doesn't "see" the new version;
- When program P is recreated and activated, S is located and so the
new P receives pointers to the new S; and thus it "sees" the new version.

Am I wrong in my understanding?

Joep Beckeringh


Op 16-11-2019 om 14:17 schreef Barbara Morris:
On 2019-11-15 10:01 p.m., smith5646midrange@xxxxxxxxx wrote:
...
What I still don't understand is that I didn't add or remove any
procedures. I only modified the code within an existing one but the
changes won't execute until I recompile the program. I thought the
idea of a service program is that you could make changes (if you
found a bug for example) and not have to recompile everything that
used it because it would automatically pick up the new version. Is
there a restriction that if you change an existing function that you
have to recompile all of the calling programs?

I also thought the service program was not bound into the program
(like a module would be) but when I deleted the service program, the
program still ran.
...

When a service program has been used in an activation group, the
activation group "remembers" the service program. If you change the
service program, the change won't be noticed by anything in the
activation group. (It might be "anything already in the activation
group, which would explain why recompiling the program made it see
the new version of the srvpgm, but I don't really understand how that
aspect of activation groups works.)

When you change a service program, you _could_ (but shouldn't)
reclaim the activation group. I say "shouldn't" because reclaiming
activation groups can sometimes cause strange problems if other
activation groups have hooks into the reclaimed one.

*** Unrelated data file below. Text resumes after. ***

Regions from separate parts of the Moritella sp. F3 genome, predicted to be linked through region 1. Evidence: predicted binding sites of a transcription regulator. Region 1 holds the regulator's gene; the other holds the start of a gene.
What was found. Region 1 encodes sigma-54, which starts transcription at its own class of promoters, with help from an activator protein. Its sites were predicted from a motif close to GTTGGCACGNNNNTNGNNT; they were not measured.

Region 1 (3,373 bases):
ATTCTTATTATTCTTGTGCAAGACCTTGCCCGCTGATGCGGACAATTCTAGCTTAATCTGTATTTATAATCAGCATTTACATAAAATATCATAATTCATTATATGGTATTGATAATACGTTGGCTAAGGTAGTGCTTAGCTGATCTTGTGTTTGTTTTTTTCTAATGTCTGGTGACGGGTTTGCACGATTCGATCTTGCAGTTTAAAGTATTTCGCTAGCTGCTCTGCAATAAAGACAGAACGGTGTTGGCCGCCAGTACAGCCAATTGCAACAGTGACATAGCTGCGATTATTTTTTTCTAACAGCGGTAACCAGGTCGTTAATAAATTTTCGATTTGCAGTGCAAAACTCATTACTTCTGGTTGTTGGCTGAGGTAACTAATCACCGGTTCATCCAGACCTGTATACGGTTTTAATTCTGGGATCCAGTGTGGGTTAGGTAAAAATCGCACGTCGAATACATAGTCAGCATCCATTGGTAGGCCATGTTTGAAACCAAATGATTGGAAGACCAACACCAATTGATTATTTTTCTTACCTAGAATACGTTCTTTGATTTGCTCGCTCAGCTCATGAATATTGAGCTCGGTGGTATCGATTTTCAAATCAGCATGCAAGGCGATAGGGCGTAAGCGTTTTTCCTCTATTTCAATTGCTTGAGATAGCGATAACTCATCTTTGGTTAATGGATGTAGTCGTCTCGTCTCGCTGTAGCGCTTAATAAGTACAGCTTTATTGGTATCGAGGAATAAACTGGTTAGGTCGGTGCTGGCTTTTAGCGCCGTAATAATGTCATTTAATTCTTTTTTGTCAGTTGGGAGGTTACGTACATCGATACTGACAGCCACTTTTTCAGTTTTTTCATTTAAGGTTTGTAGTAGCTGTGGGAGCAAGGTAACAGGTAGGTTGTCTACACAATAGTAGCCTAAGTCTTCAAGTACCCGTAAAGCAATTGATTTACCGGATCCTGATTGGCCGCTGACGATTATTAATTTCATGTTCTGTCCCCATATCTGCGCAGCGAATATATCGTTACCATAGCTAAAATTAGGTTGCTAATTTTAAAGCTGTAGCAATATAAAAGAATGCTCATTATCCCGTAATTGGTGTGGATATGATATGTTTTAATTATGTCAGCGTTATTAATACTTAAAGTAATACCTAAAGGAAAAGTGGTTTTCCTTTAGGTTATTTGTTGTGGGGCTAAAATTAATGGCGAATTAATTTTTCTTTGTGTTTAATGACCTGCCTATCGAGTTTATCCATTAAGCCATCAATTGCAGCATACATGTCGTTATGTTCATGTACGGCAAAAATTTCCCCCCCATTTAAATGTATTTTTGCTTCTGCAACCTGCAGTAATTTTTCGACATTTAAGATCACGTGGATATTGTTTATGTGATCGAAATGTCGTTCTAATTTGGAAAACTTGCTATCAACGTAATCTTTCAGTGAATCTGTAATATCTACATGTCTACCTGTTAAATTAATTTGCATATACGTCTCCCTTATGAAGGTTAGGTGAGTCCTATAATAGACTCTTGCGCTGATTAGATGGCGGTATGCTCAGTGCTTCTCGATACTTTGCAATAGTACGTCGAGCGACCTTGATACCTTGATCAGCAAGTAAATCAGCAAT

So I find it's safer, and easier in the long run, to just sign off
and sign back on again.


--
This is the Midrange Systems Technical Discussion (MIDRANGE-L) mailing list To post a message email: MIDRANGE-L@xxxxxxxxxxxxxxxxxx To subscribe, unsubscribe, or change list options,
visit: https://lists.midrange.com/mailman/listinfo/midrange-l
or email: MIDRANGE-L-request@xxxxxxxxxxxxxxxxxx
Before posting, please take a moment to review the archives at https://archive.midrange.com/midrange-l.

Please contact support@xxxxxxxxxxxx for any subscription related questions.

Help support midrange.com by shopping at amazon.com with our affiliate link: https://amazon.midrange.com

--
This is the Midrange Systems Technical Discussion (MIDRANGE-L) mailing list To post a message email: MIDRANGE-L@xxxxxxxxxxxxxxxxxx To subscribe, unsubscribe, or change list options,
visit: https://lists.midrange.com/mailman/listinfo/midrange-l
or email: MIDRANGE-L-request@xxxxxxxxxxxxxxxxxx
Before posting, please take a moment to review the archives at https://archive.midrange.com/midrange-l.

Please contact support@xxxxxxxxxxxx for any subscription related questions.

Help support midrange.com by shopping at amazon.com with our affiliate link: https://amazon.midrange.com

--
This is the Midrange Systems Technical Discussion (MIDRANGE-L) mailing list
To post a message email: MIDRANGE-L@xxxxxxxxxxxxxxxxxx
To subscribe, unsubscribe, or change list options,
visit: https://lists.midrange.com/mailman/listinfo/midrange-l
or email: MIDRANGE-L-request@xxxxxxxxxxxxxxxxxx
Before posting, please take a moment to review the archives
at https://archive.midrange.com/midrange-l.

Please contact support@xxxxxxxxxxxx for any subscription related questions.

Help support midrange.com by shopping at amazon.com with our affiliate link: https://amazon.midrange.com


As an Amazon Associate we earn from qualifying purchases.

This thread ...

Replies:

Follow On AppleNews
Return to Archive home page | Return to MIDRANGE.COM home page

This mailing list archive is Copyright 1997-2022 by midrange.com and David Gibbs as a compilation work. Use of the archive is restricted to research of a business or technical nature. Any other uses are prohibited. Full details are available on our policy page. If you have questions about this, please contact [javascript protected email address].

Operating expenses for this site are earned using the Amazon Associate program and Google Adsense.